The first thing you see when you leave Kathmandu Airport is a “World Heritage Site” sign plastered several times along a rickety corrugated tin fence. Behind it is an open area with garbage. You wonder where the Unesco World Heritage site could possibly be in this ramshackle area and what kind of place it would be? Its Pashnupatinath Temple, one of the most sacred sites in Nepal, attracting pilgrims from all over Nepal and India. The temple complex straddles the Bagmati river which, until recently, people bathed in its very holy waters. Unfortunately nowadays they are very dirty waters, and the bathing has stopped. I’d heard terrible stories of a garbage-choked river, but now weekend clean up teams have been hard at work removing the trash, although the water remains very unclean.
Pashnupati is also a crematorium, and the bodies are burnt on the ghats alongside the river …..out in the open, for all to see. The mourners gather by the burning pyres, the men shaving their heads as a sign of mourning. Onlookers are on the other side of the river, at a respectable distance. There were very few westerners. Just devotees visiting the temple, funeral parties, monkeys, and vendors selling devotional beads, garlands and gifts. It was busy but not crowded, and we walked around largely undisturbed to look in amazement at the vast array of “life” (and death) going on around us.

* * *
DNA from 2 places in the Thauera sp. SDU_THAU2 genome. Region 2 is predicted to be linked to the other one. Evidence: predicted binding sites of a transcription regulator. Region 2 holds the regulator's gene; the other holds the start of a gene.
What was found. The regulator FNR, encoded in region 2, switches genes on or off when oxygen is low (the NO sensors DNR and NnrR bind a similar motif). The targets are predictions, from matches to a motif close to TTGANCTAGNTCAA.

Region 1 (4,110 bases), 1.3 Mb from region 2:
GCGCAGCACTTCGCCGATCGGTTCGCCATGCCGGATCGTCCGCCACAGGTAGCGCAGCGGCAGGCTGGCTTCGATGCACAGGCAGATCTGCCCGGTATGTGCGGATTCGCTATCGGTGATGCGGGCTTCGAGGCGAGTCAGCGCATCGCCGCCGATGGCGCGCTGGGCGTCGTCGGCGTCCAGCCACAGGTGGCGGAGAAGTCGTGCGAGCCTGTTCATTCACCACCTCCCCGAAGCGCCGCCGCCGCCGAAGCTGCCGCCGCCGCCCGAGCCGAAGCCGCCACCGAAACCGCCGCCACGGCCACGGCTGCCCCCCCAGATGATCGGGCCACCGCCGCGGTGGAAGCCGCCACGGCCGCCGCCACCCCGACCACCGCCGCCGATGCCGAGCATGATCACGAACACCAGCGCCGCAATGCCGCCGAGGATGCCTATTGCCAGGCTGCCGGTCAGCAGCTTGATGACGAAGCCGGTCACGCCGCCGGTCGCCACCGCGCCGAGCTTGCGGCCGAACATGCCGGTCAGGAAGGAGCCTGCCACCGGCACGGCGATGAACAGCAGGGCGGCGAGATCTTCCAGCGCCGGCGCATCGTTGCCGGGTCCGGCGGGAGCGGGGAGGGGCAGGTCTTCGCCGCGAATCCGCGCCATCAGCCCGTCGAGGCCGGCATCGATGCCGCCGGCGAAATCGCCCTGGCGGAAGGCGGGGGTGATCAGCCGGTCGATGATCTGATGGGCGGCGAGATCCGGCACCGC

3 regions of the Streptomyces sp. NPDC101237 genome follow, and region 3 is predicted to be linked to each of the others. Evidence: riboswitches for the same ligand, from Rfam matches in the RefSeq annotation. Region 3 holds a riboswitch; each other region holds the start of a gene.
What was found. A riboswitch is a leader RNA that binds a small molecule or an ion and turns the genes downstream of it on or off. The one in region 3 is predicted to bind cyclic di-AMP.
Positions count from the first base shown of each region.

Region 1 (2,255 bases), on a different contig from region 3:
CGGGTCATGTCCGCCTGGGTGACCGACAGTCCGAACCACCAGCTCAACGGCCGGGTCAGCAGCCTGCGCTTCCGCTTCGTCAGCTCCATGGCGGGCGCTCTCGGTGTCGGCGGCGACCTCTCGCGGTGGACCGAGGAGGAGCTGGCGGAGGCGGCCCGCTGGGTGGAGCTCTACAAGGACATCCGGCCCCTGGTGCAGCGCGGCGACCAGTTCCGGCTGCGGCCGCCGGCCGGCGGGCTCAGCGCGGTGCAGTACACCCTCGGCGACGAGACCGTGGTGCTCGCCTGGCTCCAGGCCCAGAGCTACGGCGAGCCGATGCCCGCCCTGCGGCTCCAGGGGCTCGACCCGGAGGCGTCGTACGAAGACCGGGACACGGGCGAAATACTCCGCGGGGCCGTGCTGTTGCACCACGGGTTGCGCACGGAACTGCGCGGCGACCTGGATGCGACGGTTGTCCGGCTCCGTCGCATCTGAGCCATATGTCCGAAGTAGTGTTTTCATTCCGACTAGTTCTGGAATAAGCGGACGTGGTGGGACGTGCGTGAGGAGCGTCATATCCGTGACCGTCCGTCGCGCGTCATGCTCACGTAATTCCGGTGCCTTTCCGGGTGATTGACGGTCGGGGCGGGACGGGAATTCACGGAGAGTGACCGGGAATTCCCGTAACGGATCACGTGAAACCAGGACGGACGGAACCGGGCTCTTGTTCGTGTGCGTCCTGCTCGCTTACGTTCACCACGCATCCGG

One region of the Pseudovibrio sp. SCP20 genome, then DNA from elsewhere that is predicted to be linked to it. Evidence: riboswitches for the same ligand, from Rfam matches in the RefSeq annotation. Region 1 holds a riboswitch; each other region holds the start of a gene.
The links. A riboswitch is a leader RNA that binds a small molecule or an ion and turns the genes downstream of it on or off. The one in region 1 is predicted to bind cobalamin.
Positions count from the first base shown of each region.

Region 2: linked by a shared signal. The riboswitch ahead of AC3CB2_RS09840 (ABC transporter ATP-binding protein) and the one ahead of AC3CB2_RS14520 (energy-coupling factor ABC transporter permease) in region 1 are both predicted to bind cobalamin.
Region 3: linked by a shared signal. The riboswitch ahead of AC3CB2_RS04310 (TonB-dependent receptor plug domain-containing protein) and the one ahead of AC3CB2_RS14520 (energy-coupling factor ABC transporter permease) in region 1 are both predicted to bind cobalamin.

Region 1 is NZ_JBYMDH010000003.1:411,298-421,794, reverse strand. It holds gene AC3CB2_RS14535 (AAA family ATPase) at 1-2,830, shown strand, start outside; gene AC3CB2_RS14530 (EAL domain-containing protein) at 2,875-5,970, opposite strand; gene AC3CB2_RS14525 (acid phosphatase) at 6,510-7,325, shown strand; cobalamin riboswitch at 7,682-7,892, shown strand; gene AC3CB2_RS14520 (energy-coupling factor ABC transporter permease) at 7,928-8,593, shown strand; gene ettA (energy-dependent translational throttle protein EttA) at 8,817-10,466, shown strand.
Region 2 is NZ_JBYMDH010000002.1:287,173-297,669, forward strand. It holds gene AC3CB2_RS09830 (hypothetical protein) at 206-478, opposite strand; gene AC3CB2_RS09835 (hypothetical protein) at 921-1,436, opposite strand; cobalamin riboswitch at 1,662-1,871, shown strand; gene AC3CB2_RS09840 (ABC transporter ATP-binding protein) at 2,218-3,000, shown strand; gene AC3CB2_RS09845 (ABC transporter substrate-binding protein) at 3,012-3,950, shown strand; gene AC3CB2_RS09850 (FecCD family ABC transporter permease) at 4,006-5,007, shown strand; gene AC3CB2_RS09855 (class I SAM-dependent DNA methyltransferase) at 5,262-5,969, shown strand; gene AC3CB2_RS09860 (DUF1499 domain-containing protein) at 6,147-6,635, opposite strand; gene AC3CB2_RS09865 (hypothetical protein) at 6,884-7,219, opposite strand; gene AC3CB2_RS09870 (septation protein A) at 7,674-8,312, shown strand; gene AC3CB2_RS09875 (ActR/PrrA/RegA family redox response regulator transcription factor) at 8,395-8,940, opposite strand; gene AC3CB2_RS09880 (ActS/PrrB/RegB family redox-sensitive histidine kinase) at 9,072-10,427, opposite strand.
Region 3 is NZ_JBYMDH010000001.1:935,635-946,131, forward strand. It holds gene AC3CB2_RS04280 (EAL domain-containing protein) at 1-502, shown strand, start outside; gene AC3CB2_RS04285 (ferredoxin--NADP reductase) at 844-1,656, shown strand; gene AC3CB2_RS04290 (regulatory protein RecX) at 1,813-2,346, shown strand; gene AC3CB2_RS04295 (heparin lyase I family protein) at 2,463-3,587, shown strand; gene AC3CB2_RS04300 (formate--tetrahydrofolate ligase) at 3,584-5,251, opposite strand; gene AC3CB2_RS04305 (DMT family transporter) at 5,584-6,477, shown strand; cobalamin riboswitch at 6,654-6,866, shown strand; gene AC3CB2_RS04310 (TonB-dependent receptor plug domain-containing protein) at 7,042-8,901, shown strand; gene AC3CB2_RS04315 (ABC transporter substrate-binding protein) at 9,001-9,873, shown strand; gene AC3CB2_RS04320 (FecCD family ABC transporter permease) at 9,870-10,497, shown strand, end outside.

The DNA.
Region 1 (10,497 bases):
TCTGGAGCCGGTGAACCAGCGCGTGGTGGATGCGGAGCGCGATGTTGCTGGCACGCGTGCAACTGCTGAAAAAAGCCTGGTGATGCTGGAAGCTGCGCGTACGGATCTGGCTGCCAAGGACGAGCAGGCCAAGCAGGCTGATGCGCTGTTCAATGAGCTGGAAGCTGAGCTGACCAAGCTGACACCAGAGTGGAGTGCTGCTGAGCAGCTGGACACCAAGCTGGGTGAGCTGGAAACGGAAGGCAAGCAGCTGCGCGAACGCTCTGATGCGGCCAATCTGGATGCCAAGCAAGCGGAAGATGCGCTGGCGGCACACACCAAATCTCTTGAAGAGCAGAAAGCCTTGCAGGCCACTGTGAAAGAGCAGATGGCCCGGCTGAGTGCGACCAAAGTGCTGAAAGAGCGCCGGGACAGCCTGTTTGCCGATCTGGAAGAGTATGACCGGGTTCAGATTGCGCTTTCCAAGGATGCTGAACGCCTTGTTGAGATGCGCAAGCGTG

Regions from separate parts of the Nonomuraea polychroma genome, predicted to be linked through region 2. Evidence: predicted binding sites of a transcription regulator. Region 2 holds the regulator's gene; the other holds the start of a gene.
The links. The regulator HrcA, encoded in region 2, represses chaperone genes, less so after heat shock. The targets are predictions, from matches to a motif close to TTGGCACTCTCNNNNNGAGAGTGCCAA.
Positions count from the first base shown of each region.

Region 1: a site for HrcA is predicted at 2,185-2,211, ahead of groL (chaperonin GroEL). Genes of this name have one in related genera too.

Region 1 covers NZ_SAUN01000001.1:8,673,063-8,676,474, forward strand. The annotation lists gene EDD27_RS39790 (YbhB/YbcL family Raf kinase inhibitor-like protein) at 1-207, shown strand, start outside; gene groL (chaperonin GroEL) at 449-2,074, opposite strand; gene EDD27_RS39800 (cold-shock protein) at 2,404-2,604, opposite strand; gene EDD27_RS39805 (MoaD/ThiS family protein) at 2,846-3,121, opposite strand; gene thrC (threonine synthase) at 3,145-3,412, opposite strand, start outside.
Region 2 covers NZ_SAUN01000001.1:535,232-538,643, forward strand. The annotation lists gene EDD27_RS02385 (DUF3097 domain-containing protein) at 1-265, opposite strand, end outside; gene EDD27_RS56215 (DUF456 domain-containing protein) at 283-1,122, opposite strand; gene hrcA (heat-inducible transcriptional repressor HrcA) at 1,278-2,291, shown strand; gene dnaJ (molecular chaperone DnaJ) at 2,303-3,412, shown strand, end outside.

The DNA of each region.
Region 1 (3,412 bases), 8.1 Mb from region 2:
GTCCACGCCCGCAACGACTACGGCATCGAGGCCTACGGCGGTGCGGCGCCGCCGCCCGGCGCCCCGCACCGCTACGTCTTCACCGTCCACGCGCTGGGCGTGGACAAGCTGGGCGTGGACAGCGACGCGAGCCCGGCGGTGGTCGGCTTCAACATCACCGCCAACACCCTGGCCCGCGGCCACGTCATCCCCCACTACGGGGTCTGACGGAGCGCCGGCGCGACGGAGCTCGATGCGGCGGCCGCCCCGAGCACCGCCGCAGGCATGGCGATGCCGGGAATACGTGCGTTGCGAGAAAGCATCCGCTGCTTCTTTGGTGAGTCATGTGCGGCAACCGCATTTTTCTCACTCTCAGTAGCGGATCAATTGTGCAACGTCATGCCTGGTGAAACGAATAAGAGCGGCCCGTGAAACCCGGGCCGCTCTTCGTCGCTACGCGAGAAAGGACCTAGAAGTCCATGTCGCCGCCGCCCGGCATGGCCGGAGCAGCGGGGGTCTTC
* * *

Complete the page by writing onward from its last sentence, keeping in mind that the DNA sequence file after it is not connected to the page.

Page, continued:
Here are some snapshots from the overwhelming array of scenes going on all around:
In case you are wondering, I was far enough away that I didn’t feel like I was intruding, otherwise I could never have taken the photos. It was so strange and so real at the same time…everything being played out in the open.